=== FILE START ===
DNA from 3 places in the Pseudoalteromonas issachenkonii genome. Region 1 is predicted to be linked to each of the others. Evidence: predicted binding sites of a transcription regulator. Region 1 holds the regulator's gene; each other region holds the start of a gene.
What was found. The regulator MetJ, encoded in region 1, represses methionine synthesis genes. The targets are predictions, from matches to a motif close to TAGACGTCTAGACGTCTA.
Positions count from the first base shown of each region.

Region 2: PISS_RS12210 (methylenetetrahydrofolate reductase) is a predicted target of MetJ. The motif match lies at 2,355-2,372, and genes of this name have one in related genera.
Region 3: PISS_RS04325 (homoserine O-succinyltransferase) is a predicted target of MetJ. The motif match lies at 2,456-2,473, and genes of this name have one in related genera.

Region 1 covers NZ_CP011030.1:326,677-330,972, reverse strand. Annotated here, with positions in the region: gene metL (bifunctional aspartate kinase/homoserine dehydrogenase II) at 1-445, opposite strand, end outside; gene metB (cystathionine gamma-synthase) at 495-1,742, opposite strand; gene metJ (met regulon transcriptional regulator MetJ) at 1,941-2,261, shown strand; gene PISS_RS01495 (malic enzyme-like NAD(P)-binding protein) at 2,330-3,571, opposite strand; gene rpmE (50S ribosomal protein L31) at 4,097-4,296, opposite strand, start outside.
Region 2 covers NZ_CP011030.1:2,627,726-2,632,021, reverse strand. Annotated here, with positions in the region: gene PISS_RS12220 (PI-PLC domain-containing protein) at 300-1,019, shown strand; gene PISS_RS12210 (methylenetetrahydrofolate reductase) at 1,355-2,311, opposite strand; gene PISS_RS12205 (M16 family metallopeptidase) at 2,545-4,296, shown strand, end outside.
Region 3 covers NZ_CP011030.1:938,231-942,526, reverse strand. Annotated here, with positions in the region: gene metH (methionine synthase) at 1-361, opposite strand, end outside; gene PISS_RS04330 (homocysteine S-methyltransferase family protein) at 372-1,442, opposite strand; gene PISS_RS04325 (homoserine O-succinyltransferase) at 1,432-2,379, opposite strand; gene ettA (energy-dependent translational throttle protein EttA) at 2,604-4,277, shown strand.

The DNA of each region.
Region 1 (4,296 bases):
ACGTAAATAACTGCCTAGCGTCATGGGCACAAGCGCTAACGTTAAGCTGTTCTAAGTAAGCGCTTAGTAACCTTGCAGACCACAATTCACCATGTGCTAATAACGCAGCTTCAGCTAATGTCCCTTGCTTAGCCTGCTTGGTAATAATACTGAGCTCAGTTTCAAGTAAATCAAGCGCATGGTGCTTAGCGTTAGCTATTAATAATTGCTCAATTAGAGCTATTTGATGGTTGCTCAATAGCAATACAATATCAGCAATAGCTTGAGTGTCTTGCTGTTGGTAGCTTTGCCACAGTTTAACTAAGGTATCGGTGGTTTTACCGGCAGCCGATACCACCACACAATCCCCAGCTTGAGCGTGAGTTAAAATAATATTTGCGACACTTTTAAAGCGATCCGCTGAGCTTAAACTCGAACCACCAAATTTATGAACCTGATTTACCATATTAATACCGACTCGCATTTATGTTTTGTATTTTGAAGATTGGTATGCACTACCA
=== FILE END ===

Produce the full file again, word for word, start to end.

DNA from 3 places in the Pseudoalteromonas issachenkonii genome. Region 1 is predicted to be linked to each of the others. Evidence: predicted binding sites of a transcription regulator. Region 1 holds the regulator's gene; each other region holds the start of a gene.
What was found. The regulator MetJ, encoded in region 1, represses methionine synthesis genes. The targets are predictions, from matches to a motif close to TAGACGTCTAGACGTCTA.
Positions count from the first base shown of each region.

Region 2: PISS_RS12210 (methylenetetrahydrofolate reductase) is a predicted target of MetJ. The motif match lies at 2,355-2,372, and genes of this name have one in related genera.
Region 3: PISS_RS04325 (homoserine O-succinyltransferase) is a predicted target of MetJ. The motif match lies at 2,456-2,473, and genes of this name have one in related genera.

Region 1 covers NZ_CP011030.1:326,677-330,972, reverse strand. Annotated here, with positions in the region: gene metL (bifunctional aspartate kinase/homoserine dehydrogenase II) at 1-445, opposite strand, end outside; gene metB (cystathionine gamma-synthase) at 495-1,742, opposite strand; gene metJ (met regulon transcriptional regulator MetJ) at 1,941-2,261, shown strand; gene PISS_RS01495 (malic enzyme-like NAD(P)-binding protein) at 2,330-3,571, opposite strand; gene rpmE (50S ribosomal protein L31) at 4,097-4,296, opposite strand, start outside.
Region 2 covers NZ_CP011030.1:2,627,726-2,632,021, reverse strand. Annotated here, with positions in the region: gene PISS_RS12220 (PI-PLC domain-containing protein) at 300-1,019, shown strand; gene PISS_RS12210 (methylenetetrahydrofolate reductase) at 1,355-2,311, opposite strand; gene PISS_RS12205 (M16 family metallopeptidase) at 2,545-4,296, shown strand, end outside.
Region 3 covers NZ_CP011030.1:938,231-942,526, reverse strand. Annotated here, with positions in the region: gene metH (methionine synthase) at 1-361, opposite strand, end outside; gene PISS_RS04330 (homocysteine S-methyltransferase family protein) at 372-1,442, opposite strand; gene PISS_RS04325 (homoserine O-succinyltransferase) at 1,432-2,379, opposite strand; gene ettA (energy-dependent translational throttle protein EttA) at 2,604-4,277, shown strand.

The DNA of each region.
Region 1 (4,296 bases):
ACGTAAATAACTGCCTAGCGTCATGGGCACAAGCGCTAACGTTAAGCTGTTCTAAGTAAGCGCTTAGTAACCTTGCAGACCACAATTCACCATGTGCTAATAACGCAGCTTCAGCTAATGTCCCTTGCTTAGCCTGCTTGGTAATAATACTGAGCTCAGTTTCAAGTAAATCAAGCGCATGGTGCTTAGCGTTAGCTATTAATAATTGCTCAATTAGAGCTATTTGATGGTTGCTCAATAGCAATACAATATCAGCAATAGCTTGAGTGTCTTGCTGTTGGTAGCTTTGCCACAGTTTAACTAAGGTATCGGTGGTTTTACCGGCAGCCGATACCACCACACAATCCCCAGCTTGAGCGTGAGTTAAAATAATATTTGCGACACTTTTAAAGCGATCCGCTGAGCTTAAACTCGAACCACCAAATTTATGAACCTGATTTACCATATTAATACCGACTCGCATTTATGTTTTGTATTTTGAAGATTGGTATGCACTACCA